Siegfried Slashes Like A Samurai In Houston Spectacle

Share
By William Albright

HOUSTON – Jay Hunter Morris wielded Nothung with youthful bravado in a dazzling mashup of computer imagery and Cirque du Soleil-style staging by Spanish theater group La Fura Dels Baus as HGO’s Ring cycle continues.

Campy Campra Spectacle Tickles Eyes And Ears

Share
By Leslie Kandell

NEW YORK – William Christie brought his period-instrument ensemble Les Arts Florissants – and lots more – to the Brooklyn Academy of Music for a full production of André Campra’s opera-ballet Les Fêtes Vénitiennes.

Browse Archive →

Around Canada

Patrician, Populist Impulses Compete In New Music Fest

Share
By David Gordon Duke

VANCOUVER – Chamber groups Kronos Quartet and Standing Wave joined the Vancouver Symphony in a four-day fest of the new, shaped by conductor Bramwell Tovey and quirky choices of composer Jocelyn Morlock.

Long Estranged, Dutoit, Montreal Reignite Old Fire

Share
By Earl Arthur Love

MONTREAL — After slamming the door on the Orchestre symphonique de Montréal in 2002, Charles Dutoit, who is 79, returned for the first time to conduct two concerts, and a brilliant Petrouchka recaptured their storied rapport.

A Baroque Band Stretches To Make Beethoven Modern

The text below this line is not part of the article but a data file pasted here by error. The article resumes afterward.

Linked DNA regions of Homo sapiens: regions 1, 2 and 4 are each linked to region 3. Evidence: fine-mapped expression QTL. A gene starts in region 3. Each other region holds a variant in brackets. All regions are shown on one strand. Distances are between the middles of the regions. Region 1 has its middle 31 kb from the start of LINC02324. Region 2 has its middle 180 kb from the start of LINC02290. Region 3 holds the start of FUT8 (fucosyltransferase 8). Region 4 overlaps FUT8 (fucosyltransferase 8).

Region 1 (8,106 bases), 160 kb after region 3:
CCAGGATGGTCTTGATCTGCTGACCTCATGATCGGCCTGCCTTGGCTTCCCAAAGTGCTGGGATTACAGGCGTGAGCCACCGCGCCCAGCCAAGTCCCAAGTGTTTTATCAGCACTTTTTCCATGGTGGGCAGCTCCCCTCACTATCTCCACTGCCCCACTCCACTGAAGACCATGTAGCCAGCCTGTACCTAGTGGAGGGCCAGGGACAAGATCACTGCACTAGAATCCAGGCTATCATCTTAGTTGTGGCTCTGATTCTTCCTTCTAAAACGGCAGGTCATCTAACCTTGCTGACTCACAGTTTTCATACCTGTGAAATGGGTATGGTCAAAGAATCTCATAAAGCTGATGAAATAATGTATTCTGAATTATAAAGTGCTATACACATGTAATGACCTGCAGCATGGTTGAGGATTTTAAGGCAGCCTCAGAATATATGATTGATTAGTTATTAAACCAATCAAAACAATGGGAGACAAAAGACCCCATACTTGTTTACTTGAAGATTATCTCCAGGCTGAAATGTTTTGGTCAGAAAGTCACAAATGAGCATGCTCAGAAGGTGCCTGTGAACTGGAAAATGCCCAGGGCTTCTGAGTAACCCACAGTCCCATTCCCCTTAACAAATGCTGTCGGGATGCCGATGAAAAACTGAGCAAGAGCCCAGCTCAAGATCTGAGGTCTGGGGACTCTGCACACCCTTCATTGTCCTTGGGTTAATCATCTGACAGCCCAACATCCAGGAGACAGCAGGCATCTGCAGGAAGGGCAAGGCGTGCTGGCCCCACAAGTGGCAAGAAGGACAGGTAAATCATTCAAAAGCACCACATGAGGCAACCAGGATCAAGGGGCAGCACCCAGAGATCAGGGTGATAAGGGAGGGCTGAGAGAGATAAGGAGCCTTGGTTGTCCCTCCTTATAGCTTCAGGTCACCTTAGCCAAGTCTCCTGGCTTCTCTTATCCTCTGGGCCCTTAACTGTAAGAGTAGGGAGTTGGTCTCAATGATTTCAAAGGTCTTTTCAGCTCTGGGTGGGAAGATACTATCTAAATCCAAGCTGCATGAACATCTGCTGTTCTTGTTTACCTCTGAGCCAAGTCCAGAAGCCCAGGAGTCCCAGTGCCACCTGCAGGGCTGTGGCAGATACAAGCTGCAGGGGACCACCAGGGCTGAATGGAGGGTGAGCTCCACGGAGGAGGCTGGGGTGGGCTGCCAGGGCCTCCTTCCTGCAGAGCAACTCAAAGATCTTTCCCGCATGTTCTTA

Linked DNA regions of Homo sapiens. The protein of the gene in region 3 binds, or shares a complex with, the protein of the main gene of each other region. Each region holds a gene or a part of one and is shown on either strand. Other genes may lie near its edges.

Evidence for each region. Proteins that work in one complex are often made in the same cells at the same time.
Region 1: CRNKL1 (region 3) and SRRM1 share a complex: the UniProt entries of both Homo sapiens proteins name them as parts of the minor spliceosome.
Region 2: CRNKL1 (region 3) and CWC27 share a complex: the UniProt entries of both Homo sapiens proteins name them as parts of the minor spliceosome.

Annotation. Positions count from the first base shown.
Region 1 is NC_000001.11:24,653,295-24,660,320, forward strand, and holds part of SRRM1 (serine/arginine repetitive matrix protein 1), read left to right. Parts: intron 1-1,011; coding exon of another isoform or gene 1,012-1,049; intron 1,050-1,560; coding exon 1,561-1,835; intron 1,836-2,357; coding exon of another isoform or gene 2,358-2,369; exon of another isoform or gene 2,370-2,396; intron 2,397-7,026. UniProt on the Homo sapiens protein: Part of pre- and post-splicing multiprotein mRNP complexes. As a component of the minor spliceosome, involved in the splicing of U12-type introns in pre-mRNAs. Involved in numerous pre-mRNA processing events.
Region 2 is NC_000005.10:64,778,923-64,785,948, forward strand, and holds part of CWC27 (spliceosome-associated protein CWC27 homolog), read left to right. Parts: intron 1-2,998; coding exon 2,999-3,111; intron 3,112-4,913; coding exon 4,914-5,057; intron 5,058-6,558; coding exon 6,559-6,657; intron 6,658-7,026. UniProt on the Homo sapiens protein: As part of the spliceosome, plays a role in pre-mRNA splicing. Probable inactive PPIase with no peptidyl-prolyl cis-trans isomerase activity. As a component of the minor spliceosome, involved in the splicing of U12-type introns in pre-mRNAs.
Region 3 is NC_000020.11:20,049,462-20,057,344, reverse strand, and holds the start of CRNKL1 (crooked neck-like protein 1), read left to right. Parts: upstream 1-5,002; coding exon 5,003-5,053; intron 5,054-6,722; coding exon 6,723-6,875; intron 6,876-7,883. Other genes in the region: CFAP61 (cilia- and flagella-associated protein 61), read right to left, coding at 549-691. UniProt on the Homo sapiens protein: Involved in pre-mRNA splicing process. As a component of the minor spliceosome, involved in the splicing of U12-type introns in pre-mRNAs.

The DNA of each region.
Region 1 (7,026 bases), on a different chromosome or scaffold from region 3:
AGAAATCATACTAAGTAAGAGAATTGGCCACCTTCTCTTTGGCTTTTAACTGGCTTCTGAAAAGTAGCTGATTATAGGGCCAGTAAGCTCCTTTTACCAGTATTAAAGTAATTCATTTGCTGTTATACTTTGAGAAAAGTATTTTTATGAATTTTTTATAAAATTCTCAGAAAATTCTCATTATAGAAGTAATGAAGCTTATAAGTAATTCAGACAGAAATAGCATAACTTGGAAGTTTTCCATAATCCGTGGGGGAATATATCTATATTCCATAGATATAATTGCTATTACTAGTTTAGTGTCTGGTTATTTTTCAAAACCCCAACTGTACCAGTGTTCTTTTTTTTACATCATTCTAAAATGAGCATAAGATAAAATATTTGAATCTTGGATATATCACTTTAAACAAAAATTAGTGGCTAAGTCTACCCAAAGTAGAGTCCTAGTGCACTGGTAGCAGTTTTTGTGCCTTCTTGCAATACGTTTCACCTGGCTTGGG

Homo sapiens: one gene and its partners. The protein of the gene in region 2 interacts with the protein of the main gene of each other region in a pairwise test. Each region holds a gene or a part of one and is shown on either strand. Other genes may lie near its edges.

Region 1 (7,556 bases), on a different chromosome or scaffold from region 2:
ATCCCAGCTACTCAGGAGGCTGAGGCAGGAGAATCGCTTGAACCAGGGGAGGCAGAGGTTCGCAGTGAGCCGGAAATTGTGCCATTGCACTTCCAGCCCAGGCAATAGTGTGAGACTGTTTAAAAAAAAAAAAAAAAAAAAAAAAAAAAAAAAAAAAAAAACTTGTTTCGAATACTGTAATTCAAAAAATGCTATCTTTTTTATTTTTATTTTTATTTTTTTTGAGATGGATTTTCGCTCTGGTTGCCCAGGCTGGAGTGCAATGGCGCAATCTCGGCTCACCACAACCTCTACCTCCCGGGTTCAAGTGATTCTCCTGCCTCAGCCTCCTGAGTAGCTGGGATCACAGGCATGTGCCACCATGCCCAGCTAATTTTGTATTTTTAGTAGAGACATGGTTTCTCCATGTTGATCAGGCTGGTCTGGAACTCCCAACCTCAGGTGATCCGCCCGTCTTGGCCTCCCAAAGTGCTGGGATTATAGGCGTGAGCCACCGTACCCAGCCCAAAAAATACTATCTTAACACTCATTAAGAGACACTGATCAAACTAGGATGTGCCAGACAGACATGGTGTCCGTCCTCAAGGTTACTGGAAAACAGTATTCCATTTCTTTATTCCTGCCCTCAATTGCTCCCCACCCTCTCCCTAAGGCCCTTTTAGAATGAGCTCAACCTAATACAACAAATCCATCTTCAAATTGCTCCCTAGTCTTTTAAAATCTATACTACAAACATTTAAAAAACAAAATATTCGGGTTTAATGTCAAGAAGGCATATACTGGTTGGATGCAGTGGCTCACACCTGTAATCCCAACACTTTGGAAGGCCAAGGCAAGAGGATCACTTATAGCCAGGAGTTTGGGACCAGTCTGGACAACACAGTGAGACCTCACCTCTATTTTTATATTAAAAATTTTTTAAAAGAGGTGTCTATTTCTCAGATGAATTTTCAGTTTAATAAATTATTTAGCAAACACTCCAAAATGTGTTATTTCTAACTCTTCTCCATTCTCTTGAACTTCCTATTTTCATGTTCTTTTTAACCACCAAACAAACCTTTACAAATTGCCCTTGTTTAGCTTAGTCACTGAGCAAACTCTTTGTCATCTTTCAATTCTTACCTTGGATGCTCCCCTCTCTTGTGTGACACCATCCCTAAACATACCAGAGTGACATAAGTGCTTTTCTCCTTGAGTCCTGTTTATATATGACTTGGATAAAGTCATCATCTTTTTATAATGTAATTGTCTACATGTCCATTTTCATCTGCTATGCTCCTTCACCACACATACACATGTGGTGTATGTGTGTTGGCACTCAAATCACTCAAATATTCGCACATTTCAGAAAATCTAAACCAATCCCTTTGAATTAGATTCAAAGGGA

Share
By Colin Eatock

TORONTO – The Tafelmusik Baroque Orchestra, under the German maestro Bruno Weil, completed its cycle of all the Beethoven symphonies with a Ninth that – like Nos. 1-8 – was permeated by a sense of striving and struggling.

Browse Archive →

International

Bavarian Radio SO Opens Tour With Korngold, Mahler

Share
By Charles T. Downey

WASHINGTON, D.C. – Led by Mariss Jansons on a six-city North American tour, the Bavarians paired a specialty, Mahler’s epic Fifth Symphony, with a touch of swashbuckling Hollywood glamour by way of Korngold’s Violin Concerto.

Historical Context Sharpens Focus On Music From Japan

Share
By Ken Smith

NEW YORK – Japanese music from the past 15 years, as curated by musicologist Yuji Numano, gave the impression of a new shared movement in the context of a continuum, almost a conversation among the composers themselves.

Tristan und Isolde As Stark Love In Repressive Times

Share
By Rebecca Schmid

BADEN BADEN – Mariusz Treliński’s darkly cynical take on Tristan und Isolde, which is headed for the Metropolitan Opera in September, plays out on a modern warship under the shrouded sun of imperial surveillance and melancholy.

Browse Archive →

Issues in the Arts